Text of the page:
Using Bleach

Gold Post Medal for All Time! 523 Posts
September 17, 2019

I've read labels all my life. One of the first I remember reading was on a brown glass Clorox bottle. A lot of accidents occurred with that thin glass container. Here, plastic is definitely an advantage.


The text of the label on that bottle remained the same for decades. It spoke of the advantages of using Clorox, gave instructions for its use, listed precautions and listed the active ingredient and its strength.

For many years, the active ingredient in Clorox (and most all other brands of household bleach) was a 5.25% solution of sodium hypochlorite. It was very effective when used for its intended purpose.

More recently, the makers were pushing customers to use more Clorox. That is, more per load of wash. I don't think the ads were very effective. Most know that clothes and linens don't last as long when continuously over bleached.

Even more recently, Clorox makers informed soap opera fans they could now use less and still get a sparkling white wash. This was because the makers had increased the percentage of sodium hypochlorite in the bleach. I don't remember the exact amount of increase. I do remember it was up to, or maybe a little over, 6%.

I never bought a lot of Clorox. I compared labels and found the cheaper brands had the same strength of the active ingredient. I think a lot of others did the same. Next, Clorox advertised that other brands contained lots of impurities that Clorox did not.

More to the point, I relied on the listing of the amount of sodium hypochlorite in the solution to make my decision as to which brand to buy. And even more recently (20 years?), I cannot find any brand of household bleach that lists the concentration of sodium hypochlorite on the label, just that it does contain it.

This wasn't really a problem as most all household bleach makers continued to keep their active ingredient at the same concentration as other makers. I continued to buy the cheapest brand. I was even buying Dollar Tree's brand of bleach and found it satisfactory. Some things are just too good to last.

I buy items at Dollar Tree I will buy nowhere else. Amid their junk are some real bargains. However, I just bought my last bottle of bleach from them.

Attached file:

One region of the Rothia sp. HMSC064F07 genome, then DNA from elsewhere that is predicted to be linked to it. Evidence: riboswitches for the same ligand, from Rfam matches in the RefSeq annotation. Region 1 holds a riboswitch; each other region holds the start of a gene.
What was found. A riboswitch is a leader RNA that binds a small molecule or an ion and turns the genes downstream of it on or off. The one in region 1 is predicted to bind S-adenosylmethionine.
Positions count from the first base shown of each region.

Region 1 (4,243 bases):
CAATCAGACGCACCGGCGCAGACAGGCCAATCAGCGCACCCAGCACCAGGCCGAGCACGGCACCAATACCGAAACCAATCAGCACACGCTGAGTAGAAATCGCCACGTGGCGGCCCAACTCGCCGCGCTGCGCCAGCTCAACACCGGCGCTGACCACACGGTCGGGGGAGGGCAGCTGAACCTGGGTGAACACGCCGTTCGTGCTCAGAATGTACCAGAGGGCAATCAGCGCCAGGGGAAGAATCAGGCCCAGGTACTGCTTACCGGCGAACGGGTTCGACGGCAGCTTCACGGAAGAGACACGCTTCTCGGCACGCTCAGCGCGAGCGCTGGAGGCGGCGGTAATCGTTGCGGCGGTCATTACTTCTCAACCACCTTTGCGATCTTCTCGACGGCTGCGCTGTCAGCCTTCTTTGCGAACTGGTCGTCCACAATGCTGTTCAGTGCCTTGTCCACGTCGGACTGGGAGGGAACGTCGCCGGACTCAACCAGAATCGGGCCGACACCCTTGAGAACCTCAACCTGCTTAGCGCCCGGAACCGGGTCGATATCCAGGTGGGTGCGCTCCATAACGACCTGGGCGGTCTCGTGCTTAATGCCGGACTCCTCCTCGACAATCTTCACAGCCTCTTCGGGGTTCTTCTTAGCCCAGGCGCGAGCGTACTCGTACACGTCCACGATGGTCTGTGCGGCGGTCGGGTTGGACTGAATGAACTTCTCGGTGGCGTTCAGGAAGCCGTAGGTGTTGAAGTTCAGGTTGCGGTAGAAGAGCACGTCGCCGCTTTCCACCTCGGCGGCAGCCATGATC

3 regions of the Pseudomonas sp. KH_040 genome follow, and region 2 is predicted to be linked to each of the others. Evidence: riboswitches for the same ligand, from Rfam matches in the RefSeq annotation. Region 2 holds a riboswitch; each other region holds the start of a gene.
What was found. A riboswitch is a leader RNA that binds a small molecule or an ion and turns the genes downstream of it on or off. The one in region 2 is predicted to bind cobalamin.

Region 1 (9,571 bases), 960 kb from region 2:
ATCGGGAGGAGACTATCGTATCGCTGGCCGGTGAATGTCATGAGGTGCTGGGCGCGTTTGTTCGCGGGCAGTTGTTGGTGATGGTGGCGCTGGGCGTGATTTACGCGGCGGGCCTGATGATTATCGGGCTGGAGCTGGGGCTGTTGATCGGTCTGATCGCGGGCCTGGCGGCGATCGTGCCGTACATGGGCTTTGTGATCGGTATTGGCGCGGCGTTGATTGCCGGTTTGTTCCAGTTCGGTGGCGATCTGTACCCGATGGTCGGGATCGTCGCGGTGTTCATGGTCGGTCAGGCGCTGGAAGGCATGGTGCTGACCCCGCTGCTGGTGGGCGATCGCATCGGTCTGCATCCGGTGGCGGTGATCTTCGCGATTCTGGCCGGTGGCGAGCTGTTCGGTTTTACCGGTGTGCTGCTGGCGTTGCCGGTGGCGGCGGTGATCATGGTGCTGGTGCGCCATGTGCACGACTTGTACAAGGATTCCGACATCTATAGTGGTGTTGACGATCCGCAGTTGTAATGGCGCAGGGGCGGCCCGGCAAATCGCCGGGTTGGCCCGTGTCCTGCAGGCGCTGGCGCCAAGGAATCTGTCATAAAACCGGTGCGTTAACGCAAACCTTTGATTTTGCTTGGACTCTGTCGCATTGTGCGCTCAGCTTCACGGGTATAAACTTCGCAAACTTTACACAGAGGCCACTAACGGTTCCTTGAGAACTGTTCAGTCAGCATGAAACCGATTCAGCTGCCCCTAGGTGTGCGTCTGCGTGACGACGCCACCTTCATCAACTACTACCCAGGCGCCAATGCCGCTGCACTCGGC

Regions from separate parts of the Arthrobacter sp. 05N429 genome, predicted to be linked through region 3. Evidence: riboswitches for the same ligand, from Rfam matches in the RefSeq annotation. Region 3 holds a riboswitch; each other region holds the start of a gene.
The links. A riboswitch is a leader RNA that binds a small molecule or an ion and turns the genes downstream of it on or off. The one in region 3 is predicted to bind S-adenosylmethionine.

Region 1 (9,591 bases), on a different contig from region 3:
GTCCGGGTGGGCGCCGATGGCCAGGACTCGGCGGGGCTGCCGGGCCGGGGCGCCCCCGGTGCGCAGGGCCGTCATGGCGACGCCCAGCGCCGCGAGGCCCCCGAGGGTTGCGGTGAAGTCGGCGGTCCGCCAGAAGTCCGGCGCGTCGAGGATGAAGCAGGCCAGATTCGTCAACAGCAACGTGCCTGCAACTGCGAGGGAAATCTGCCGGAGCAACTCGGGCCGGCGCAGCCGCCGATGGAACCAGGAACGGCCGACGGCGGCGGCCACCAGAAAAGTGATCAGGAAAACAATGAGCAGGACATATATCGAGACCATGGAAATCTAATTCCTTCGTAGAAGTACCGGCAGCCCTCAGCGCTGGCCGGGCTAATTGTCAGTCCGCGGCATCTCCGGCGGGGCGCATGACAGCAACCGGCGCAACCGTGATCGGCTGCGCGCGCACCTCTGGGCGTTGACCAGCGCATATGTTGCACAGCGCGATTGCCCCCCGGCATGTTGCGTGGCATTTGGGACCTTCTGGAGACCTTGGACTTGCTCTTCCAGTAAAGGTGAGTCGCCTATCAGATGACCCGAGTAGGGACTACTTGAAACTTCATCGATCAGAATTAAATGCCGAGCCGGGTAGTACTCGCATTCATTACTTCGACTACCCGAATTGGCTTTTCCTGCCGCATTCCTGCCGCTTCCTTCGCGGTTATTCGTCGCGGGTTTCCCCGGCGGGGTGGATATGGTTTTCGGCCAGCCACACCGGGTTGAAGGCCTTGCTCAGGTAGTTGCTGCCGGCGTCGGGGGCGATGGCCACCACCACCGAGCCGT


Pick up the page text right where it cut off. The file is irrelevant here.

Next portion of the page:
I bought a 3 qt. bottle of their Home Store bleach, brought it home and used some to disinfect some things that had been packed away for a long time. I thought it strange I couldn't smell the bleach in the pan of water I was soaking things in.

A tablespoon should have been more than enough. I added a half cup more. No smell. Then more. I put the bottle opening very close to my nose (almost touching). Ordinarily, this would burn my nose. Indeed, there was a very faint scent of sodium hypochlorite. I probably could have drank it without harm. For years household bleach was recommended to help make drinking water safer by adding 8 drops bleach to a gallon of water.

The thing about it is, if the strength is not listed on the label, the makers can make the solution as weak as they want and are not breaking any law.

I have promoted Dollar Tree a lot right here on ThriftyFun. I like it that much. And too, from reading articles, I know a lot of other members like shopping with them. I do hope on their next excursion there, they, as I, will bypass the shelf with the bleach.


'Excursion', I learned that word in the third grade. This is my first time to use it. I'm so afflicted with frugality, I won't even throw words away!

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February 25, 2017

Humidifiers can grow mold over time; using bleach to periodically clean them is common. However, adding bleach to the unit and allowing it to be dispensed is not recommended.


This is a page about using bleach in a humidifier.

A bottle of bleach.

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